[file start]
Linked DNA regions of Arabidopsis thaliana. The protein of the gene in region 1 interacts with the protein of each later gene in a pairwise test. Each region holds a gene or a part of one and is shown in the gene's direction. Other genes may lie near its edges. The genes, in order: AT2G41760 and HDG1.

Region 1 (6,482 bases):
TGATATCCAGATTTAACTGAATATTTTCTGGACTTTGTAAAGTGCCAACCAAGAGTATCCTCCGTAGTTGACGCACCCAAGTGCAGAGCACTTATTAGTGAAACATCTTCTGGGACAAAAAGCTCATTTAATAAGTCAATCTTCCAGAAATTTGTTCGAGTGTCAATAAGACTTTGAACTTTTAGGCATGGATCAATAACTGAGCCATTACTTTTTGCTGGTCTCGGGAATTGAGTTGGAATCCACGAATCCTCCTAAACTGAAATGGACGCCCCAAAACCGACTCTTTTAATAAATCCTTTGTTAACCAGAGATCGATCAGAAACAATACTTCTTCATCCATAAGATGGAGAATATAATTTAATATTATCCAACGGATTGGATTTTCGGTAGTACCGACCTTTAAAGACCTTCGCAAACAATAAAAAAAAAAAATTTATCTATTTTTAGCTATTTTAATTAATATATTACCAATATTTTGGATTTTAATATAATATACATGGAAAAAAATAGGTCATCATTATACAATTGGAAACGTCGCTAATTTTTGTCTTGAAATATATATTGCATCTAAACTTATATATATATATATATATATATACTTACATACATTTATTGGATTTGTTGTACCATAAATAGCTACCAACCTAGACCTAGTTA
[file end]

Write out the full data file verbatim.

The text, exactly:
Linked DNA regions of Arabidopsis thaliana. The protein of the gene in region 1 interacts with the protein of each later gene in a pairwise test. Each region holds a gene or a part of one and is shown in the gene's direction. Other genes may lie near its edges. The genes, in order: AT2G41760 and HDG1.

Region 1 (6,482 bases):
TGATATCCAGATTTAACTGAATATTTTCTGGACTTTGTAAAGTGCCAACCAAGAGTATCCTCCGTAGTTGACGCACCCAAGTGCAGAGCACTTATTAGTGAAACATCTTCTGGGACAAAAAGCTCATTTAATAAGTCAATCTTCCAGAAATTTGTTCGAGTGTCAATAAGACTTTGAACTTTTAGGCATGGATCAATAACTGAGCCATTACTTTTTGCTGGTCTCGGGAATTGAGTTGGAATCCACGAATCCTCCTAAACTGAAATGGACGCCCCAAAACCGACTCTTTTAATAAATCCTTTGTTAACCAGAGATCGATCAGAAACAATACTTCTTCATCCATAAGATGGAGAATATAATTTAATATTATCCAACGGATTGGATTTTCGGTAGTACCGACCTTTAAAGACCTTCGCAAACAATAAAAAAAAAAAATTTATCTATTTTTAGCTATTTTAATTAATATATTACCAATATTTTGGATTTTAATATAATATACATGGAAAAAAATAGGTCATCATTATACAATTGGAAACGTCGCTAATTTTTGTCTTGAAATATATATTGCATCTAAACTTATATATATATATATATATATATACTTACATACATTTATTGGATTTGTTGTACCATAAATAGCTACCAACCTAGACCTAGTTA